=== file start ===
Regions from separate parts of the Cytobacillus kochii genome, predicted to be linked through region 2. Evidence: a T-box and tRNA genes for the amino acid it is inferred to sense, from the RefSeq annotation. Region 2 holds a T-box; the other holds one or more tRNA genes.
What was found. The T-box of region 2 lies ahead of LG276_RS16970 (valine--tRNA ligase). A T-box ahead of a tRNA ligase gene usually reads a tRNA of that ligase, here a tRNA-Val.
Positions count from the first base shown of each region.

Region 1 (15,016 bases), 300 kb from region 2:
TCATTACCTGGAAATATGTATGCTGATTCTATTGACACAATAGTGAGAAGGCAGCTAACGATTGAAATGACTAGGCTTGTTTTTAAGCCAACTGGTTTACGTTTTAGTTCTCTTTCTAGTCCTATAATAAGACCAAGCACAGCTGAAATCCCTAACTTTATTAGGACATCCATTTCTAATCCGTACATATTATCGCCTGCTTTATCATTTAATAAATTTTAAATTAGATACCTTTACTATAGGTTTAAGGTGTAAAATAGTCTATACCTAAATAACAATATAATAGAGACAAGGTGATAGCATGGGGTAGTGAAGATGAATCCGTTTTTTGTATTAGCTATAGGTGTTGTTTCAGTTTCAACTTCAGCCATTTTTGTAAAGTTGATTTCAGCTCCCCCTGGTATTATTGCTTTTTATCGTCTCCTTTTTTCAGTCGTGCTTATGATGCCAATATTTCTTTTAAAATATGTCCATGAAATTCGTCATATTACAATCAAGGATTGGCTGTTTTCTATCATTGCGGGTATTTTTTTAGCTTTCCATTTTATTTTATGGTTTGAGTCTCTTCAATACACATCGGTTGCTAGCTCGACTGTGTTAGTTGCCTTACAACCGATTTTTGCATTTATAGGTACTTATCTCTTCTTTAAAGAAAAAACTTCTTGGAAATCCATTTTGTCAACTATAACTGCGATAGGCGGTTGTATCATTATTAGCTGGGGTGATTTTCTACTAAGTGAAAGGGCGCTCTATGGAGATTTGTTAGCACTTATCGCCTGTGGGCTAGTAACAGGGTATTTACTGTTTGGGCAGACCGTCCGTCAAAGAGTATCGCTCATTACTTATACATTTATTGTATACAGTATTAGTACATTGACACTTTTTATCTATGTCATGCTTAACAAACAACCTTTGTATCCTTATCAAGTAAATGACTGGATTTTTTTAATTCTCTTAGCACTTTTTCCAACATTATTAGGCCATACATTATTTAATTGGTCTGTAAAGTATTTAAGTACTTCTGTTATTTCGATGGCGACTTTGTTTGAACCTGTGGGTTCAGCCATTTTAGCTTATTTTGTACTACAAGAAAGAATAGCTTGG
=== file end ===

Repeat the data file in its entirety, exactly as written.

Regions from separate parts of the Cytobacillus kochii genome, predicted to be linked through region 2. Evidence: a T-box and tRNA genes for the amino acid it is inferred to sense, from the RefSeq annotation. Region 2 holds a T-box; the other holds one or more tRNA genes.
What was found. The T-box of region 2 lies ahead of LG276_RS16970 (valine--tRNA ligase). A T-box ahead of a tRNA ligase gene usually reads a tRNA of that ligase, here a tRNA-Val.
Positions count from the first base shown of each region.

Region 1 (15,016 bases), 300 kb from region 2:
TCATTACCTGGAAATATGTATGCTGATTCTATTGACACAATAGTGAGAAGGCAGCTAACGATTGAAATGACTAGGCTTGTTTTTAAGCCAACTGGTTTACGTTTTAGTTCTCTTTCTAGTCCTATAATAAGACCAAGCACAGCTGAAATCCCTAACTTTATTAGGACATCCATTTCTAATCCGTACATATTATCGCCTGCTTTATCATTTAATAAATTTTAAATTAGATACCTTTACTATAGGTTTAAGGTGTAAAATAGTCTATACCTAAATAACAATATAATAGAGACAAGGTGATAGCATGGGGTAGTGAAGATGAATCCGTTTTTTGTATTAGCTATAGGTGTTGTTTCAGTTTCAACTTCAGCCATTTTTGTAAAGTTGATTTCAGCTCCCCCTGGTATTATTGCTTTTTATCGTCTCCTTTTTTCAGTCGTGCTTATGATGCCAATATTTCTTTTAAAATATGTCCATGAAATTCGTCATATTACAATCAAGGATTGGCTGTTTTCTATCATTGCGGGTATTTTTTTAGCTTTCCATTTTATTTTATGGTTTGAGTCTCTTCAATACACATCGGTTGCTAGCTCGACTGTGTTAGTTGCCTTACAACCGATTTTTGCATTTATAGGTACTTATCTCTTCTTTAAAGAAAAAACTTCTTGGAAATCCATTTTGTCAACTATAACTGCGATAGGCGGTTGTATCATTATTAGCTGGGGTGATTTTCTACTAAGTGAAAGGGCGCTCTATGGAGATTTGTTAGCACTTATCGCCTGTGGGCTAGTAACAGGGTATTTACTGTTTGGGCAGACCGTCCGTCAAAGAGTATCGCTCATTACTTATACATTTATTGTATACAGTATTAGTACATTGACACTTTTTATCTATGTCATGCTTAACAAACAACCTTTGTATCCTTATCAAGTAAATGACTGGATTTTTTTAATTCTCTTAGCACTTTTTCCAACATTATTAGGCCATACATTATTTAATTGGTCTGTAAAGTATTTAAGTACTTCTGTTATTTCGATGGCGACTTTGTTTGAACCTGTGGGTTCAGCCATTTTAGCTTATTTTGTACTACAAGAAAGAATAGCTTGG